They must have had mighty iron back then because we have two similar pairs of gates and despite their antiquity they never seem to rust.
Anyway, these two gates were getting stuck in the ground so you couldn’t open them fully — and cows don’t like waiting! The gates hadn’t dropped — no, they are as firm as the hobs of hell with stout hanging irons and solid stone heel cups.
No, it was just over the passing years dirt and dust and grit and gravel had been deposited inside the gates, thus ‘rising’ the ground by an inch or two.
So a few hours with pick and shovel solved the problem and now the gates are swinging as freely and fully as they were in the time of Parnell.
I’m telling of the gates as a backdrop to a lovely conversation I had. Friday was a grand day, the morning was more akin to June than early April and several people walking the road stopped for a chat.
Good Friday — so there was a stilly silence pervading the countryside with heat, yes, normally ‘twould be a bitter bitingly cold day. These past weeks have been marvellous weather-wise — as if to cheer us up in these difficult times.
Well, on Friday I nearly finished the work when the mobile rang. I don’t have glasses with me around the farm so I can never see who is ringing — just answer and say ‘Hello’.
‘Hello,’ says he, wasn’t it John Spillane, yeah, the Cork wordsmith.
Last week, I’d sent him a text saying he’d be making a fortune from Royalties as his The Dance of The Cherry Trees had been played several times on the radio!
Well, I put down the pick and shovel and sat down at the butt of the ditch. We talked and laughed for quarter of an hour or so and I was enthralled;
For years I was on to John to write The Ballad of Marengo and eventually he did, versifying the story of how a Wexford-bred white horse was sold at Bartlemy Fair — just two fields away from where I was standing — and ended up being the favourite horse of Napoleon Bonaparte. John could write a poem or ballad about anything.
We spoke of these troubled times, gigs cancelled, tours cancelled, but ever the optimist, John looked on the bright side. Hopefully we’ll meet up soon and he’ll have a new poem for me.
With the gates swinging and the sun shining, I was in good form as I walked back down to the haggard in the heat of the midday sun with songs and poems in my head.
A lovely poem written by Sheila Murphy, published in Remembering the Present, an anthology of poems from North Cork which was brought out in 2012 and dedicated to all sufferers of Alzheimer’s and their families. Too Busy, written by Mary Moriarty in the same collection, could have been penned last week for the times we are in now:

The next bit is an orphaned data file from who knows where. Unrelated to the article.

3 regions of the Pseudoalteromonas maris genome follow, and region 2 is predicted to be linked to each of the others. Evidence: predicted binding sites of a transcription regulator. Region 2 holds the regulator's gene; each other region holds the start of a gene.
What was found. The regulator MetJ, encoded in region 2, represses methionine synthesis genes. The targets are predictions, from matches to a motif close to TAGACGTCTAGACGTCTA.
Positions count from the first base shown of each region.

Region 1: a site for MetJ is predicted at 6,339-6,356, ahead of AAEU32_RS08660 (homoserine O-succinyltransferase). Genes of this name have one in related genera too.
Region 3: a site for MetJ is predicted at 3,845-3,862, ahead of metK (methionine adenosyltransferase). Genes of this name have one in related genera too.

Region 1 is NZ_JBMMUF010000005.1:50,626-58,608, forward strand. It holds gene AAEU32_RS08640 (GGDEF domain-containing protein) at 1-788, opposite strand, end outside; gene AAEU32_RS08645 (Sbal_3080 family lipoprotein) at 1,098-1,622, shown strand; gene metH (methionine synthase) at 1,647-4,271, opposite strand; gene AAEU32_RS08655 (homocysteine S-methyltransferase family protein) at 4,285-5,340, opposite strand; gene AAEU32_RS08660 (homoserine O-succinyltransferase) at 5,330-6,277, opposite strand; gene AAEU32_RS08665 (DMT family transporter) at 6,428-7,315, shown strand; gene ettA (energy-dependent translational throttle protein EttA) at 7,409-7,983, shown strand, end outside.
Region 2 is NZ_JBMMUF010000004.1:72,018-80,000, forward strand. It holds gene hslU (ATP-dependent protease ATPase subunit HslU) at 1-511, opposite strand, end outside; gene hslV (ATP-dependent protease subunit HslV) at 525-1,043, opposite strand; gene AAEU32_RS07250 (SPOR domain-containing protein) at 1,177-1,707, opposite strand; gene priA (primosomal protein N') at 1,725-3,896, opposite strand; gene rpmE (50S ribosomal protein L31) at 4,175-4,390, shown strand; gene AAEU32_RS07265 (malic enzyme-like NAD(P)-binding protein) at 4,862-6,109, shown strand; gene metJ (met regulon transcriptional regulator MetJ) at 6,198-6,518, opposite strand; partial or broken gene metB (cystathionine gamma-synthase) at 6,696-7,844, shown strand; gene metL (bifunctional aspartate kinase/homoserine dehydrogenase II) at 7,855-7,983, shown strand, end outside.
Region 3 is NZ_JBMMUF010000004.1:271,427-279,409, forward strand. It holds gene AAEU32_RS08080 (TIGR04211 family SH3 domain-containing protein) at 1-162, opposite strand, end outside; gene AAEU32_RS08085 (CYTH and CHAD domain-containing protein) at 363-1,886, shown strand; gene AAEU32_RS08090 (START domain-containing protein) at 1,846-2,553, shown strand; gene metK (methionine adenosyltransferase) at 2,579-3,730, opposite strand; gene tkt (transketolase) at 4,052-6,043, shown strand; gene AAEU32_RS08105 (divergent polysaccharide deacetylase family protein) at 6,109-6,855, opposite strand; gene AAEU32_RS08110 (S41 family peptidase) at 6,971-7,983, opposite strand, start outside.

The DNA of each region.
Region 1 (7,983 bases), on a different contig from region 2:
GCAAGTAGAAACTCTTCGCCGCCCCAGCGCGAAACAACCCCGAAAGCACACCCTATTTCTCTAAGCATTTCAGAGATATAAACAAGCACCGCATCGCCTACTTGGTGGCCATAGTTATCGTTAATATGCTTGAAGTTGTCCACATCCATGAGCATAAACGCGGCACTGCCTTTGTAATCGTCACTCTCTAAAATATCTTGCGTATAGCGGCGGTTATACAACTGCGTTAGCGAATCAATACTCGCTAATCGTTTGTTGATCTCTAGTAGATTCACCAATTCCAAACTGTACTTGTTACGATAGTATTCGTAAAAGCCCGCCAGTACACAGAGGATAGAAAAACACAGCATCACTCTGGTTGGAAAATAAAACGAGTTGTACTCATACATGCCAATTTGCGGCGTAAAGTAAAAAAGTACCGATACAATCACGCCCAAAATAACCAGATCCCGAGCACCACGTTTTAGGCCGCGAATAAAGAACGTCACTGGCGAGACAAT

Isn’t that a powerfully positive verse for these days?
Vincent Murphy of Bridestown, Kildinan, was my wife Mary’s godfather — a first cousin of her late father. Vincent was a farmer, musician and also a poet. In this month of April in the year 1999, he wrote a beautiful piece on Signs of Spring:
So evocative with hope, and hope is so vital nowadays as we strive to battle an unseen yet powerful foe.
Thirty years ago a friend of mine, Mossy Canning, published My Poems For You. He has the eye to see and ear to hear the heartbeat of nature, the gurgling of a stream, the blushing flowers and he watched A Robin:
Yes, Mossy, you can sum it up well the — mystery of this world and the next.
Years ago, when I tried my hand at trying to put random thoughts on paper in the form of poetry, I wondered if readers would shake their heads and frown in puzzlement?
The man from Inniskeen in Monaghan, Patrick Kavanagh was a cobbler turned farmer turned poet who kept turning and twisting thoughts from his fertile mind onto paper. Of April he mused;
And when this is all over, as Francis Ledwidge wrote ‘when the dark cow leaves the moor’, and brighter days are with us one and all, I’d like to spend a few quiet days in Kerry and the maybe in the autumn travel to Clare and do as Seamus Heaney said:
John Spillane, you’re a woeful man putting such thoughts of love and loss and poems into my head with ‘the Queen of hearts still making tarts and I not making hay’.
Alright, ‘tis a bit early in the year for hay, but hey Spillane, you’re like me — a bit of a dreamer, but dreams don’t last, though dreams are not forgotten, and soon I’m back in stern realty — aw shure, we all need a bit of divarsion at least once a week.